The egg bun is thick and does a good job of sopping up the flavorful juices. I think it was a little too thick and took away from the meat. I agree with limited amount of toppings on the burger. Taylor's hamburgers only have lettuce, pickle, and "secret sauce."
Now the secret sauce is clearly "Thousand Island Dressing." Now, do you think McDonald's used the Taylor's burger as inspiration for their Big Mac?
Overall, not a bad burger but not a burger I would rave over. I heard the sweet potato fries and the garlic fries are amazing, so should I go to a burger joint and order fries? I guess I could pretend to be vegetarian.
I have rewritten my review on La Plancha for the magazine. You know what, sometimes it is really embarrassing to see the punctuation and spelling errors I make. When I write for my blog, it is with a free flow approach in mind. When I blog, it's just like "wow, that's fun, I'm going to write about it."
REVIEW: La Plancha
By Dan Gray
Behind the Hamilton and tucked away to the right of Saint Ex is La Plancha. La Plancha is a high-end Spanish steak restaurant that has been around for many years. I've heard about this place for ages, yet had not gone. In general I have found western style restaurants serving meat inferior to Korean Restaurants.
Over at Yuhwa (near the Hyatt Hotel) the steak I got was a disk of dried meat with an overly syrupy mango sauce. Outback is just god-awful. VIPS, or Seven Springs- don't even get me started. The one I had at Mignon, which is near Zelen (right up the hill from La Plancha) was quite possibly the only other steak place I would recommend. Their tenderloin was cooked well and of excellent quality, but a bit over priced at around 38,000 (excluding tax).
The interior of La Plancha has a Spanish Matador feel. There are little touches that make you realize this restaurant is special. The red walls make you crave meat. There is a little walled patio with green grass on the first floor. The entire restaurant has an intimate feel- perfect for a romantic evening. And when you get to the table, there is a nice selection of knives you can use to carve away at your meat dishes.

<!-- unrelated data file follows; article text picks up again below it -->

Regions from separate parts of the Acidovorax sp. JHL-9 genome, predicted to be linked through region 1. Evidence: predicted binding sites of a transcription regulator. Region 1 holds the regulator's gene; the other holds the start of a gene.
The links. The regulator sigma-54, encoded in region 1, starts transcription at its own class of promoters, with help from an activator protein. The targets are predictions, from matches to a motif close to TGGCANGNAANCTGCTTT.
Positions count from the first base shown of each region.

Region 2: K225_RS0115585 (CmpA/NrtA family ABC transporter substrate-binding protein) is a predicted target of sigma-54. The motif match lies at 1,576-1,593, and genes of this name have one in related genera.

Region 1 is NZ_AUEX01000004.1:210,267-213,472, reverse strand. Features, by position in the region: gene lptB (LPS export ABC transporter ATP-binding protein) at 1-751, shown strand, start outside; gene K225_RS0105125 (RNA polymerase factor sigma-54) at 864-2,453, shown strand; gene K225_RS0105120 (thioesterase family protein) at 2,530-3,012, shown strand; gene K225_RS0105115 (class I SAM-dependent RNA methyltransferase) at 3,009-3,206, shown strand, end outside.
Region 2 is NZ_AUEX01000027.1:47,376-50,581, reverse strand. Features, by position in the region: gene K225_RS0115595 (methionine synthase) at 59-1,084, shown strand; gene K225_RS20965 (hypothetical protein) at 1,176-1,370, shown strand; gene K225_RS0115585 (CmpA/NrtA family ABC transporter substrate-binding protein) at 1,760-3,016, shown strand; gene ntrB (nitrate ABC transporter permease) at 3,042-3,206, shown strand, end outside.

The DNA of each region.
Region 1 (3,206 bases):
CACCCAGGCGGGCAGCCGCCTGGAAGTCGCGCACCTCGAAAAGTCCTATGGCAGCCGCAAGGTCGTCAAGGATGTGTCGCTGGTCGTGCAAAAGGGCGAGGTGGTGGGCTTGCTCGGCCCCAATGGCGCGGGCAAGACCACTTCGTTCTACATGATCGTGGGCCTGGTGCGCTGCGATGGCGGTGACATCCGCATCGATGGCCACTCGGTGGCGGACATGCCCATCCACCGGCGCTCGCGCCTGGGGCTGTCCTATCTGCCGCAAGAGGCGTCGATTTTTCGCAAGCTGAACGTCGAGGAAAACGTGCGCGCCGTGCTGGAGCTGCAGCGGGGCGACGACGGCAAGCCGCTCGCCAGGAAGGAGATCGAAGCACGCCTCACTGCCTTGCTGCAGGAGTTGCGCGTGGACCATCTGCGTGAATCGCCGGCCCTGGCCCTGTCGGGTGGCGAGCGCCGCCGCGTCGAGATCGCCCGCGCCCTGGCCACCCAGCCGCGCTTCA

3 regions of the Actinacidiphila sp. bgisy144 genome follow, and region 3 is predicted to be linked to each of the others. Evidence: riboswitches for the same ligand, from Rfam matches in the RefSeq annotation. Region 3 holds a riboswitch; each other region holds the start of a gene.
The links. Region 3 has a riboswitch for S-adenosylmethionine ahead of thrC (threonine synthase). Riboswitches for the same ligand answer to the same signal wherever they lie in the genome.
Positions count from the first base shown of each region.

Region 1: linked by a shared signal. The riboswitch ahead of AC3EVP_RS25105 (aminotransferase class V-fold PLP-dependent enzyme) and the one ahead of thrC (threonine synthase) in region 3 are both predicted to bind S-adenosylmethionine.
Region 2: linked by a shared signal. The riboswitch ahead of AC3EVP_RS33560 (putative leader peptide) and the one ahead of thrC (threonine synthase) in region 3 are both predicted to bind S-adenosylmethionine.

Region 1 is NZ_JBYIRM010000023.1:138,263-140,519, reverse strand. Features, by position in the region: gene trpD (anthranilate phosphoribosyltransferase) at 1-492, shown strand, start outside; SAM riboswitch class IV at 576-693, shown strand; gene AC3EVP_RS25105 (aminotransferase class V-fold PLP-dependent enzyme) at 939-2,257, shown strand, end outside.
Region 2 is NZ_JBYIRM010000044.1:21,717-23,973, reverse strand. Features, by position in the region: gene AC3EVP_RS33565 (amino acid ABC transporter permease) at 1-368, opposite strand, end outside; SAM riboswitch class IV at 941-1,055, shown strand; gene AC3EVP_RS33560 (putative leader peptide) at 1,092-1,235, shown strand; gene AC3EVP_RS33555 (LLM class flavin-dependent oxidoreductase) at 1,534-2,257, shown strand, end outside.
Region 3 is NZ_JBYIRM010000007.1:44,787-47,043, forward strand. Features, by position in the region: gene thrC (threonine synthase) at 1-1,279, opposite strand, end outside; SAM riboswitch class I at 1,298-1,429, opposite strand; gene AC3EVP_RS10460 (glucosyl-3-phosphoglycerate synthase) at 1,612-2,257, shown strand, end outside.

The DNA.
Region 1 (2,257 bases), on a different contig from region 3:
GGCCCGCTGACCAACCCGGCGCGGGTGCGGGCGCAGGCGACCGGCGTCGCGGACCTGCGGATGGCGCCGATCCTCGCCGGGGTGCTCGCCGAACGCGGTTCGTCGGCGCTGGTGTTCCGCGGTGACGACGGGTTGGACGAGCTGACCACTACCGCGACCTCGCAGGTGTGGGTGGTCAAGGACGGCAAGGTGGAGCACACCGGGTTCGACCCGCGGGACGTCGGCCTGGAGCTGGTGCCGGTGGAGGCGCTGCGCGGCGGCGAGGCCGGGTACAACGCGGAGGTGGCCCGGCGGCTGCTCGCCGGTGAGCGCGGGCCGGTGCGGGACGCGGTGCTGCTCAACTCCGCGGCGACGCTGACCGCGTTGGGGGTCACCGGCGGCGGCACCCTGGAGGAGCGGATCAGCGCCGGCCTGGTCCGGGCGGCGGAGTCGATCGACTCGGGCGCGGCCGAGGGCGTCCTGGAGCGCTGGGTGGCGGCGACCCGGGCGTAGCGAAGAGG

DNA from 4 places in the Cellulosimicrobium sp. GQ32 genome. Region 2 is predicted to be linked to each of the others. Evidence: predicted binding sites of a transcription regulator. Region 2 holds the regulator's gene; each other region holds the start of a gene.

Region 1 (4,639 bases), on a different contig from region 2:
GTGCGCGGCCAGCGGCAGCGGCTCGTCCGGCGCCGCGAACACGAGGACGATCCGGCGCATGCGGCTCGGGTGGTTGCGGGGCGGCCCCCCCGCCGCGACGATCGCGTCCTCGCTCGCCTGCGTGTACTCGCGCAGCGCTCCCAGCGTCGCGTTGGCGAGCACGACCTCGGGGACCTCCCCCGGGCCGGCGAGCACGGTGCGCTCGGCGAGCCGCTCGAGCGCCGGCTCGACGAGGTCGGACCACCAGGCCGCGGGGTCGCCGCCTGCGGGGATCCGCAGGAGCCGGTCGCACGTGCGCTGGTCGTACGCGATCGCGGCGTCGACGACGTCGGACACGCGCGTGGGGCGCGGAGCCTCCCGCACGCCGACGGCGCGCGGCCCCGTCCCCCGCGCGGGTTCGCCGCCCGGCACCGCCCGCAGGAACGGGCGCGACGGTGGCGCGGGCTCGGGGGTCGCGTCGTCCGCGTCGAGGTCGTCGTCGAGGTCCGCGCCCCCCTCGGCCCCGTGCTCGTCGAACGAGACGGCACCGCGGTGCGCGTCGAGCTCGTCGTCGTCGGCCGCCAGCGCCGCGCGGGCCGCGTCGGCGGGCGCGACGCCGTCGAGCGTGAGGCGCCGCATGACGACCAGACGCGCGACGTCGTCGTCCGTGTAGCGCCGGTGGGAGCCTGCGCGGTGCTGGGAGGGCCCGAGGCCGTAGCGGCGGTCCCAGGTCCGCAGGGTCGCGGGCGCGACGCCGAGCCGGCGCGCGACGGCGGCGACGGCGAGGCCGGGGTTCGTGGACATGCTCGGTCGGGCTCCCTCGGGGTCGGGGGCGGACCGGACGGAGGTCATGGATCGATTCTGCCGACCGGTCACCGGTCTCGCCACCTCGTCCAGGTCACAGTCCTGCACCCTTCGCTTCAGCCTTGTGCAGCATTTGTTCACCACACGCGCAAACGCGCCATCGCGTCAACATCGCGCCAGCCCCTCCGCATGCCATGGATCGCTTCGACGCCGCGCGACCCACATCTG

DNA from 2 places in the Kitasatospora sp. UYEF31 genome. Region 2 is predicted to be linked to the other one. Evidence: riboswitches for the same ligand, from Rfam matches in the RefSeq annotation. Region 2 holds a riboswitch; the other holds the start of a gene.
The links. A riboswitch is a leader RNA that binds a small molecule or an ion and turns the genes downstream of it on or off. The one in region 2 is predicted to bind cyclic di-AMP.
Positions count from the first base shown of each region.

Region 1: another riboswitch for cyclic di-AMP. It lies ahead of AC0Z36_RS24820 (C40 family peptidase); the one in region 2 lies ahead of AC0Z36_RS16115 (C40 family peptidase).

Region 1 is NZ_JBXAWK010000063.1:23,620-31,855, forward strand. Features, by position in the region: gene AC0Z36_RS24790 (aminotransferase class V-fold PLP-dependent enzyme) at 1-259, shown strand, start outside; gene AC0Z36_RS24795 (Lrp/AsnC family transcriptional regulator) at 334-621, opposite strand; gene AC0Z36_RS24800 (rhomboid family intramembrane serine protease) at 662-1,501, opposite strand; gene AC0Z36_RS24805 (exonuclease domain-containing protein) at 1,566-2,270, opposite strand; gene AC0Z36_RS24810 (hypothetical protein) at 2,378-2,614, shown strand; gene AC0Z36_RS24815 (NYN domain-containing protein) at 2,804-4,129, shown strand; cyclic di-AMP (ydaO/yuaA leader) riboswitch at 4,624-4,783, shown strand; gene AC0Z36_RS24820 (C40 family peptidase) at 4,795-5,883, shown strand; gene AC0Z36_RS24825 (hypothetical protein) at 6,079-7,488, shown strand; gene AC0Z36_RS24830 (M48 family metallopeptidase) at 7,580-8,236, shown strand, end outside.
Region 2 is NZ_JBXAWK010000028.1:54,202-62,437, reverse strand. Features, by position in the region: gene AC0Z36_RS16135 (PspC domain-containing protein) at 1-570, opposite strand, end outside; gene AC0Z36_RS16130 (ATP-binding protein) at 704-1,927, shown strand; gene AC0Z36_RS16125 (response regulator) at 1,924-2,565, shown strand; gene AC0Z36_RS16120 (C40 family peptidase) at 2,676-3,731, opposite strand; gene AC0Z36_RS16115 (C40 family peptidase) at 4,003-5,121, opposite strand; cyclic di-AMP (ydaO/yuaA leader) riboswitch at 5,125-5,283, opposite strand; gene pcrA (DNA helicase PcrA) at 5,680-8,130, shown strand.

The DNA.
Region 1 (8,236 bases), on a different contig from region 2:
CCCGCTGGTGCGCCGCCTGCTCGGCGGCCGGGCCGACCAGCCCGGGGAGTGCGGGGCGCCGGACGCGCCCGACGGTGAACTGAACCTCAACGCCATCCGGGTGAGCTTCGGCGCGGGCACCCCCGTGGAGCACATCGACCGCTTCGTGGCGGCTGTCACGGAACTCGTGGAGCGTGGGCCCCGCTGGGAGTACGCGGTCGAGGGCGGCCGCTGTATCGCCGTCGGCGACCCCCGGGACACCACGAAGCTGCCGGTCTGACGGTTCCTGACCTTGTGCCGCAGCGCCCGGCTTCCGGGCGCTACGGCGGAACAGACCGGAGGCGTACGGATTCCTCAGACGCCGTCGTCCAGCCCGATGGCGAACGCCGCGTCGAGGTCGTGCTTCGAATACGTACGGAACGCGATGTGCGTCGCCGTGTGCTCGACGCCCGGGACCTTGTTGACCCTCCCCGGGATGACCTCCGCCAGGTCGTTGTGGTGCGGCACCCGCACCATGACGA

I remember getting seated was a bit of a hassle. My guest and I sat near the entrance for a good 5 minutes or so before I decided to take matters into my own hands and chase down a waitress. The second time I went, my guest and I just sat at a table of our choice and waited for the server to come to us. The service is polite, but a bit lackadaisical.
The first time, I ordered the T-bone and it came with a choice of side, a sauce, and a skewer of grilled vegetables. This came to 35,000 excluding tax, which is a bit pricey, but not unheard of for western style steak.
The T-bone steak was large a round, but thin in thickness. I’m sorry, but when I think T-bone steak, I expect a thick cut. I started to think I should have gotten a different cut of meat. That aside, it was well-seasoned, juicy, and grilled with skill. I asked for it to be medium, but I think I should have asked for medium rare because it was a bit dry by the end. I know it's not the restaurant's fault here, because once the meat gets to the table the residual heat will keep cooking the meat. So...a steak will come to the table medium and it'll end up medium-well by the end of the meal.
I got a bleu cheese sauce for my steak and it was quite nice. It had nice nuggets of bleu cheese and the sauce didn't overpower the meat. My friend got the balsamic and it gave a tart accent to the grilled cow. The other sauces they have on the menu are avocado salsa, pesto, lemon herb mayo, brandy and home made B.B.Q. The homemade B.B.Q. is smoky and piquant; the brandy is also a nice accent to steak.